Barbados Dance Project
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The Barbadian Dream

The Barbadian Dream is a series of thoughts by some of the participants of Barbados Dance Project as Barbados celebrates it's 50 years of independence. 


 Dance has been a part of my life for as long as i can remember.I started ballet and the Louise Woodvine Dance Academy at the age of 5. At the time dance to me was just something pretty and I can still remember trying to copy the girls on the American Dance Theatre posters and wishing I could be half as graceful or majestic.

 Over time, dance had become something to keep me busy and immersing myself in the art was becoming more and more difficult. Everywhere in society, dance is underestimated especially in Barbados because of the lack of opportunities available to live a “comfortable “ lifestyle.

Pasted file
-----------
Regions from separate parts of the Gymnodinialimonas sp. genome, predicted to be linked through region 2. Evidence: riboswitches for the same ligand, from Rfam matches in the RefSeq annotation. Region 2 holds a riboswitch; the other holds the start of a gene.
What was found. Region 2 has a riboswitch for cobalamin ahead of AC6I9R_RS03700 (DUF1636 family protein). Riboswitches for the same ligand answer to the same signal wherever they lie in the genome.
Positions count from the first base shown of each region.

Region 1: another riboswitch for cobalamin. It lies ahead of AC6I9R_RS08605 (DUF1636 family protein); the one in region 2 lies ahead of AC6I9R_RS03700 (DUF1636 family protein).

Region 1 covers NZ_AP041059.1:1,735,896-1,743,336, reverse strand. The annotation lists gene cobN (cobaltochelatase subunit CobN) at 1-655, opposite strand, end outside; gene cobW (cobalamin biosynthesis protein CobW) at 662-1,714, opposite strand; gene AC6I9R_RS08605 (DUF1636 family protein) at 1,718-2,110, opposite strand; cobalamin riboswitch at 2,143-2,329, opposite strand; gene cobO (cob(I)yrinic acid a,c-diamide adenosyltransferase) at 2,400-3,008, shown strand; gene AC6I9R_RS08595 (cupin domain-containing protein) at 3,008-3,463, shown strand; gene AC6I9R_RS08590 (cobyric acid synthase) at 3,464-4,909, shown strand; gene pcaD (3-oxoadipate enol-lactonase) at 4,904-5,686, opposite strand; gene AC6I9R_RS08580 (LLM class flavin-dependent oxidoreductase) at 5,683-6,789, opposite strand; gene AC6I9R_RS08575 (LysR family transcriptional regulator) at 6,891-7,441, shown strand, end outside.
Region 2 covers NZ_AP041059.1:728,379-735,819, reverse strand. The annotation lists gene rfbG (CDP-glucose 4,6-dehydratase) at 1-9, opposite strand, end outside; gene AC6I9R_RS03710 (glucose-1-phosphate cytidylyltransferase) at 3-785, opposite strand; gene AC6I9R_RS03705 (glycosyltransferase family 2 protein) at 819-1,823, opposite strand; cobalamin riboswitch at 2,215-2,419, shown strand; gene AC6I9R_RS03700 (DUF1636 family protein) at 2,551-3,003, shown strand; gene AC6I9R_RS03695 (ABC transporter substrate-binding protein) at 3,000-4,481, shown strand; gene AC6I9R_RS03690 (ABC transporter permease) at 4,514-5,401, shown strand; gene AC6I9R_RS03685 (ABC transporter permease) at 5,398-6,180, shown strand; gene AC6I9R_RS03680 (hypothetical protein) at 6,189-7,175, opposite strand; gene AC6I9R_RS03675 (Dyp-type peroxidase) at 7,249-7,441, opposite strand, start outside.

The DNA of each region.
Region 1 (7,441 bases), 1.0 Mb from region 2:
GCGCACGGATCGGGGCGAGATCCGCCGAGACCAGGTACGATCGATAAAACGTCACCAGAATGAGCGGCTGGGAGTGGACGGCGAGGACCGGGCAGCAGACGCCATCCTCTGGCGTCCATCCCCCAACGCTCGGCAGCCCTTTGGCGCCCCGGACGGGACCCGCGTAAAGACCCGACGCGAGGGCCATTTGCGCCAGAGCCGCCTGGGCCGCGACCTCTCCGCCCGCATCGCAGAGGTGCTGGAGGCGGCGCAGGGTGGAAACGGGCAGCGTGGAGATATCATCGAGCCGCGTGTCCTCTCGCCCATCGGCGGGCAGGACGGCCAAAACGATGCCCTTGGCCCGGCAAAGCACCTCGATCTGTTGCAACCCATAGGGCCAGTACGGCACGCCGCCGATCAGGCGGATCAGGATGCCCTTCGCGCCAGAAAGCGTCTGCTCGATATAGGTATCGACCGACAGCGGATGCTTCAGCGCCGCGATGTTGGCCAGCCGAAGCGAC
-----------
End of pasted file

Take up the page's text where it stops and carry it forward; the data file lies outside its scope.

Dance has had such a huge impact on my life. It has become a form of communication, expression and of release. Only after I had decided to attend school in Canada in 2015 did I realize that dance is bigger than all of us. The limitless possibilities are what allow us to create and collaborate things that we could never imagine and to even dive into the mind of the choreographer and know that what we’re portraying is art.

Despite all of this, following movement over mind is a hard process. This is where Barbados Dance Project helped me a lot. Meeting a community of so many different people helped me to get out of my mind and comfort zone. I think for me, rather than seeing posters capturing an image I got to watch people that could inspire me to be a lot stronger than I was before. This is what I want the people of Barbados to see, that dance can build you up and allow you to communicate with the audience in a way words never could because I think that allowing yourself to be vulnerable is the greatest strength you could ever have.

                                                                           -Adia Parris